(AP/KSBY) – California Gov. Gavin Newsom says he’s ending the state’s effort to build a high-speed rail line between San Francisco and Los Angeles.
Newsom said Tuesday in his first State of the State address that it “would cost too much and take too long” to build the line long championed by his predecessor, Jerry Brown. Latest estimates pin the cost at $77 billion and completion in 2033.
Newsom says he wants to continue construction of the high-speed link from Merced to Bakersfield in California’s Central Valley. He says building the line could bring economic transformation to the agricultural region.
He says abandoning that portion of the project would require the state to return $3.5 billion in federal dollars.
Newsom is also replacing Brown’s head of the board that oversees the project and is pledging to hold the project’s contractors more accountable for cost overruns.
When it comes to the recent bankruptcy filing by Pacific Gas & Electric after years of devastating wildfires, the governor says he’ll have a plan for dealing with it within 60 days.
Newsom says he has convened a team of the nation’s best bankruptcy lawyers and financial experts from the energy sector. They will work with his administration to develop what he called a comprehensive strategy.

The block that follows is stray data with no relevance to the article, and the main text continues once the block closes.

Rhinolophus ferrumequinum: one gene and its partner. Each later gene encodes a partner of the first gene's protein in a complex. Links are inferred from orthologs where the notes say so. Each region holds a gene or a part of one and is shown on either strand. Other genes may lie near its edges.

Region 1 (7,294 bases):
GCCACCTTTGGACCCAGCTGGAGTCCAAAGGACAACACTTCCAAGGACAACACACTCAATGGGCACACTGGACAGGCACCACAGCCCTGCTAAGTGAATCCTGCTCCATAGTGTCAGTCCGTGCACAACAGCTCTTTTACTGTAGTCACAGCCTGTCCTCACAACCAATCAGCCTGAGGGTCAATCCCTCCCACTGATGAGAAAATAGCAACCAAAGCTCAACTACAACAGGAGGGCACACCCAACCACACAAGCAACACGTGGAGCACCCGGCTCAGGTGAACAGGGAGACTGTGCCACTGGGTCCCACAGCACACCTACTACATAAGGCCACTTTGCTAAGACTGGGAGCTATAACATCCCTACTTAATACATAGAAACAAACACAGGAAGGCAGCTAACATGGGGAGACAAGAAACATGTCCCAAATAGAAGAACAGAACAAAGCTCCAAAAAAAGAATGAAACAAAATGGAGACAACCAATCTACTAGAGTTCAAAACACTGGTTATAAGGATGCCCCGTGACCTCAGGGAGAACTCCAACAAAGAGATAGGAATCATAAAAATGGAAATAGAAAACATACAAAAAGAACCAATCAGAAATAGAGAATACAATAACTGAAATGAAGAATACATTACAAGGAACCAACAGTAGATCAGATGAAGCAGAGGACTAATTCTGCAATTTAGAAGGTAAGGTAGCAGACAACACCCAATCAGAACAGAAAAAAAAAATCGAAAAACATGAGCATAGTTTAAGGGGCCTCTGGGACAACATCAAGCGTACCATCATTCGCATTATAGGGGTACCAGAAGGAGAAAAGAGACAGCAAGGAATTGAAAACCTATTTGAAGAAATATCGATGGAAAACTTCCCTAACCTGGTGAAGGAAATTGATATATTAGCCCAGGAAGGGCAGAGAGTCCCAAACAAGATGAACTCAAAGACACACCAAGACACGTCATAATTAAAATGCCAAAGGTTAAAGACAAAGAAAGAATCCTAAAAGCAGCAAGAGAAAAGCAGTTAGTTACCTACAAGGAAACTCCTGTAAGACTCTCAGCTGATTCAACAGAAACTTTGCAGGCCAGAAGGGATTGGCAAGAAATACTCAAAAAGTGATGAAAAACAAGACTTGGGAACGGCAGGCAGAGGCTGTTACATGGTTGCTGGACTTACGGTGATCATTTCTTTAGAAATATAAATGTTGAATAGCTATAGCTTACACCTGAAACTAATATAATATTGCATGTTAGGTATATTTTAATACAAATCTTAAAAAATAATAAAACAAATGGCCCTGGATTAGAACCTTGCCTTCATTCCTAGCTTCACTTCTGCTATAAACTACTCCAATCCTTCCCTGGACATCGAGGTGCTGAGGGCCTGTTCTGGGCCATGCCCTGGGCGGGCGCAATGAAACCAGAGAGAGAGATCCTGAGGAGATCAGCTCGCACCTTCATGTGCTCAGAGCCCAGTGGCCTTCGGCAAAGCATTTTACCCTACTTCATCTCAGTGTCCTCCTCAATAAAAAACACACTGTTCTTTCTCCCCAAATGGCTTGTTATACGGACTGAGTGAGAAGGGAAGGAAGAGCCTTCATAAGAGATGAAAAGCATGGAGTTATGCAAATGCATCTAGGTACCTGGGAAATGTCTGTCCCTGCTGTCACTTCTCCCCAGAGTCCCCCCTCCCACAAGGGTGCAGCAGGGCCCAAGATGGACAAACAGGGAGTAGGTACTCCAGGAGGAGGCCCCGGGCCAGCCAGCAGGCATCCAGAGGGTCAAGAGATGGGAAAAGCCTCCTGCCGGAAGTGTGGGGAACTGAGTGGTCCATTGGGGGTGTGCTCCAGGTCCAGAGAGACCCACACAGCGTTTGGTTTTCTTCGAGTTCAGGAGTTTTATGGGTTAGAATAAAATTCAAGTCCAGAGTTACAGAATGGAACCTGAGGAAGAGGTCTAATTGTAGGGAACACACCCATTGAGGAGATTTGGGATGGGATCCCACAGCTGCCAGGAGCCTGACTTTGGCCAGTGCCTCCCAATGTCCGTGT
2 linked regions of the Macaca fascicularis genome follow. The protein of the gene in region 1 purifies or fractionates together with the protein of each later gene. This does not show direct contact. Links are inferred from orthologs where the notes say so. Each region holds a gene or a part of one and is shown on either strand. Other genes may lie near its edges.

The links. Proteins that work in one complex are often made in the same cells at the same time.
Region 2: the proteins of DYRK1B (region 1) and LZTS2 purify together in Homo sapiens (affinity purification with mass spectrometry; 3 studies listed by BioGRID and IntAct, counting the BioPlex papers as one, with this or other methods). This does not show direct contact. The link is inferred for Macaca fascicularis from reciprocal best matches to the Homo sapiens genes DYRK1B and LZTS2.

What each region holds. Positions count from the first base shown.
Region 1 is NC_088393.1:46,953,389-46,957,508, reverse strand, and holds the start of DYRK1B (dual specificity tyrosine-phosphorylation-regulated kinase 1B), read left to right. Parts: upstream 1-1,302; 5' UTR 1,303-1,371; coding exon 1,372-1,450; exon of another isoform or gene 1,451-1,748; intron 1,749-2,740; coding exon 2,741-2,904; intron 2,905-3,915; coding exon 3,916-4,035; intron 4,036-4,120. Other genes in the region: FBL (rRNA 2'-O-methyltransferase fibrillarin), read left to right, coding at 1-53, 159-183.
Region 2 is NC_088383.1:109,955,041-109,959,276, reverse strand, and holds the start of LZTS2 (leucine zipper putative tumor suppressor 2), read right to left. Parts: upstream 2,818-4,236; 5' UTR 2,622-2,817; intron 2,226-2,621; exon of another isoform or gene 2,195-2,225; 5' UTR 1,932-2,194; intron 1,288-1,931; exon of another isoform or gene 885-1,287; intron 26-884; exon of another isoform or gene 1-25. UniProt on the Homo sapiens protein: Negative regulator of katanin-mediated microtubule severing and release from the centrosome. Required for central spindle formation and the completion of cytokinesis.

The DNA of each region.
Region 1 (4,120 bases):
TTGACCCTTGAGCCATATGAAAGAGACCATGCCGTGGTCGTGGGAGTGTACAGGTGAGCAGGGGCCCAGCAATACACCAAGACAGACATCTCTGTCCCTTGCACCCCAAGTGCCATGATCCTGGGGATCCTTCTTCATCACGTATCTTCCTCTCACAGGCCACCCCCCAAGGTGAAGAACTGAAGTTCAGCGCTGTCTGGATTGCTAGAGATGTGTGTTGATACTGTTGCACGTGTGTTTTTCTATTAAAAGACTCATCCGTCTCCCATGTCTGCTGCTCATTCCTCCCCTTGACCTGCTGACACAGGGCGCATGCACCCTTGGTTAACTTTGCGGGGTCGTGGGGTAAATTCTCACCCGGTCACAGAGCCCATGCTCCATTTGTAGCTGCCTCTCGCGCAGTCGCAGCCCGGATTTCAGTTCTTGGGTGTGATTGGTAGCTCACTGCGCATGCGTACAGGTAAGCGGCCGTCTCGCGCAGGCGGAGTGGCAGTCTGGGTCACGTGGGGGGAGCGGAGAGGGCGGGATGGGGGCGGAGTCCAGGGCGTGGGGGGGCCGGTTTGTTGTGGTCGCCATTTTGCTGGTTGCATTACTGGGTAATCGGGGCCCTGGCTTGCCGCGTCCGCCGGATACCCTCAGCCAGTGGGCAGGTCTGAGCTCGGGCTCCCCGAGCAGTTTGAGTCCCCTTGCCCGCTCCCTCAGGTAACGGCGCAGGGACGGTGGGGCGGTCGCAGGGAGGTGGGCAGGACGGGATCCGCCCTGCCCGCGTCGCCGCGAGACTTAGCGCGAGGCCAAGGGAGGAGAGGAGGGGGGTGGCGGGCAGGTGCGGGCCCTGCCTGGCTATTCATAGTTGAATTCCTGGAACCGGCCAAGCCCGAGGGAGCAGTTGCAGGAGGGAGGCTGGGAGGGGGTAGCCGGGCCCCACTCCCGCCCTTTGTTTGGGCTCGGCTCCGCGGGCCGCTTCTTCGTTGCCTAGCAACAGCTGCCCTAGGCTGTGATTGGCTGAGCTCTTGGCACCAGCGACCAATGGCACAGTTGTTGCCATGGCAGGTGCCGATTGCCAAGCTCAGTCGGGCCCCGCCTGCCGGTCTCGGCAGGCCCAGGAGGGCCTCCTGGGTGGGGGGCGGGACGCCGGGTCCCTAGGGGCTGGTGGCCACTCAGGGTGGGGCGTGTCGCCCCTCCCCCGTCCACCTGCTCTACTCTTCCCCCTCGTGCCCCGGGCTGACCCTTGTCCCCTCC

He’s promising to ensure that safe, affordable power will continue to flow. He says he’ll seek justice for wildfire victims, fairness for the utility’s employees, and protection for ratepayers.
Newsom says the state won’t waver on its ambitious clean energy goals, but must also address the pressure that climate change is putting on utilities.
The governor is also creating a new commission on homelessness and housing to address one of California’s most difficult problems.
Newsom says it’s a moral issue that has also become a public health crisis.
He cited mental illness, drug abuse and recent disease outbreaks and has proposed spending $600 million for homeless care.
Newsom appointed Sacramento Mayor Darrell Steinberg to head his Commission on Homelessness & Supportive Housing. Steinberg previously was leader of the state Senate.
Newsom’s administration recently sued Huntington Beach for failing to reach housing goals and says he’ll meet with other city leaders next week. He says he won’t preside over “neglect and denial,” and says cities must provide their fair share of affordable housing.
Assemblyman Jordan Cunningham released the following statement following Newsom’s address:
“I was glad to see the Governor discuss updating water infrastructure; protecting ratepayers, employees and fire victims during the PG&E bankruptcy; curtailing High Speed Rail; and reforming CEQA to address our state’s housing crisis.
“It is my hope that the Governor encourages bipartisan, independent solutions to our state’s growing list of issues. We don’t need inflammatory rhetoric directed at the federal government. We need to solve problems for Californians.”